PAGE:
Breast Cancer Awareness: don’t let pandemic halt mammograms, appointments

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TRI-CITIES, Tenn. (WJHL) October marks National Breast Cancer Awareness Month, a time to shine a spotlight on the second leading cause of cancer death in women.

It can be surprising to some that around 85 percent of breast cancer patients have no family history of breast cancer at all.

In a year marked by the coronavirus pandemic, it is especially important to stay on top of your health.

“One and eight women will be diagnosed with breast cancer in her lifetime and early detection is the best protection right now until we find a cure for breast cancer,” said Amy Dunaway, director of Susan G. Komen East Tennessee.

It is a fact that having mammograms, and having them on time, saves lives. Doctors recommend starting annual mammograms at age 40, or earlier if there is family history of the disease.

“We have come so far over the years with the treatments that we have developed in the methods of screening even that really do give everyone a fighting chance. It is no longer a death sentence to be diagnosed with breast cancer,” said Dunaway.

Unfortunately, the pandemic is threatening worse outcomes for all cancers, especially breast cancer, as screenings and treatments are down nationwide.

“If you are not having your screening, if it’s not being detected at a stage one but a stage four, that is going to have a worse outcome. That’s the message we try to send to the community on the importance of keeping your mammogram scheduled,” said Zilipah Cruz, Corporate Oncology Navigation Director for Ballad Health.

Ballad officials warn a lag in early detection could mean more cancer deaths.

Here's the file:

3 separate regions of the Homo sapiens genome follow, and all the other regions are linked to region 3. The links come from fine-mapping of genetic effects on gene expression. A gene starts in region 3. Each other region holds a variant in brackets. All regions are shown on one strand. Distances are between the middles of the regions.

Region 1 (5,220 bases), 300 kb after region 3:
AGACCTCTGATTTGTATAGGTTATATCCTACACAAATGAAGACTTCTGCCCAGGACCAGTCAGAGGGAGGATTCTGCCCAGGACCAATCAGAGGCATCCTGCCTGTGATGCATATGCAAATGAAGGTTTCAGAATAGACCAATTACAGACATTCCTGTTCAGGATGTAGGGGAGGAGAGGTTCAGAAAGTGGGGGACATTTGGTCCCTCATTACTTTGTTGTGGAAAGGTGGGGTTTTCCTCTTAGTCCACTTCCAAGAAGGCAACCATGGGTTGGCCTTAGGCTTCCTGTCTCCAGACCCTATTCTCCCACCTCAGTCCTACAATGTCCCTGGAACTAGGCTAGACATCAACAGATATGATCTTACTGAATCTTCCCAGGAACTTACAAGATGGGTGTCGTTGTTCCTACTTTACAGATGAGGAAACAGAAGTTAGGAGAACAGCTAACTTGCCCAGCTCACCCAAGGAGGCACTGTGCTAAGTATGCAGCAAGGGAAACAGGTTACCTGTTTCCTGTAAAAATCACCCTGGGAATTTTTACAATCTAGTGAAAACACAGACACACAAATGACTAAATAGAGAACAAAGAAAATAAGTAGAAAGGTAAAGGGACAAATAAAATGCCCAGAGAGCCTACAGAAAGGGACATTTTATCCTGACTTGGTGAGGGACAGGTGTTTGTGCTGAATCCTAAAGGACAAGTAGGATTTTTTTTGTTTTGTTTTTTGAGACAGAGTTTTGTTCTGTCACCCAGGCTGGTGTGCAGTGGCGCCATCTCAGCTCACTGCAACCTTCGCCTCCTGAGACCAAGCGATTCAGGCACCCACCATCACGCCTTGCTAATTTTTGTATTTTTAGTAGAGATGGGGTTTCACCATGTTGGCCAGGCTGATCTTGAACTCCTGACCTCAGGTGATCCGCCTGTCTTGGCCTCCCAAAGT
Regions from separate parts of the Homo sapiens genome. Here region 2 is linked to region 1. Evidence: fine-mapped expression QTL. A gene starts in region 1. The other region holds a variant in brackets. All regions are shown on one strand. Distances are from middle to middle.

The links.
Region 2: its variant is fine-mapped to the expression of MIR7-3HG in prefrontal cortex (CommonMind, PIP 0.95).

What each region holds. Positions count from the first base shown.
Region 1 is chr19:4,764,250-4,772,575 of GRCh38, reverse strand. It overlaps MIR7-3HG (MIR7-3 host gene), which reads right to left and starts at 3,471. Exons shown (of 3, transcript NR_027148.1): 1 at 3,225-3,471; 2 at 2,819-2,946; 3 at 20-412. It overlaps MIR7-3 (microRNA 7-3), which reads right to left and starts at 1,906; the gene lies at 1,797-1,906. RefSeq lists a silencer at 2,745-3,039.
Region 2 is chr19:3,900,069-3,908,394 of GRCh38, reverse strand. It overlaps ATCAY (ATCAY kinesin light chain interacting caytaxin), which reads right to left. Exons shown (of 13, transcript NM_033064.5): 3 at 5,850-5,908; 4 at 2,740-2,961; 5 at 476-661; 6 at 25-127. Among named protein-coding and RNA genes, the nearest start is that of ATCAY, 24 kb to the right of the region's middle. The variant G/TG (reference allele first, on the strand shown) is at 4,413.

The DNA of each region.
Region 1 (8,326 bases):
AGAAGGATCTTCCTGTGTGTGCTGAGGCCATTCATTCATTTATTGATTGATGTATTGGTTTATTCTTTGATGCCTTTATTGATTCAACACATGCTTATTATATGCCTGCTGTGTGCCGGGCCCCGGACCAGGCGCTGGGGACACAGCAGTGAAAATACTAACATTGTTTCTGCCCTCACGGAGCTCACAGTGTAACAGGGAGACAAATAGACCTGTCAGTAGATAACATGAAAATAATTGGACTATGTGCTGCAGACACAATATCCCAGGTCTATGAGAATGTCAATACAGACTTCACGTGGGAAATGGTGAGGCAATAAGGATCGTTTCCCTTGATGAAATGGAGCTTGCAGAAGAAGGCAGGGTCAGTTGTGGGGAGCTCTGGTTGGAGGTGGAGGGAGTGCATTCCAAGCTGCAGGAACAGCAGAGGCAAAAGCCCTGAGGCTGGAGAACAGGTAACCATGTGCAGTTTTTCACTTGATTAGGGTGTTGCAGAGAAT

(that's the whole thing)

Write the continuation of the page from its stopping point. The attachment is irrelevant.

“One or two years from now, what does that look like as far as late detection and late diagnosis of staging? That’s the kind of thing we try to harp on for people to understand,” said Cruz.

For those fighting breast cancer now, the pandemic hits them especially hard. Those in chemotherapy are much higher risk for contracting coronavirus.

“Nobody saves for a cancer diagnosis. But, it’s even more tragic when you lose your job or perhaps you can’t work because you are in chemo and the threat of COVID-19,” said Dunaway.

It’s why Susan G. Komen of East Tennessee is working to make sure even amid the hardest times, the people who need help get it.

“We are predicting 60 to 70% decrease in our funds raised. And that is tragic because the women who don’t have insurance and the men who don’t have insurance and need those mammograms and diagnostics, that’s where Komen is able to help with those funds. It’s almost a double edge sword though because we are down fundraising but we have had more calls than ever,” said Dunaway.

Dunaway says if you feel lead to make a donation, the money will go to helping local men and women in need get the life-saving treatment they need.

Komen East Tennessee also has a few fundraising events on tap for the month of October.

Their “Big Wig” campaign has officially launched with the hopes of raising 20,000 dollars this month. News Channel 11’s own Amy Lynn is a big wig raising money.

There is also a golf tournament being held month-long at Meadowview in Kingsport. Because of the pandemic you can participate at any time, more information can be found here on how to register.

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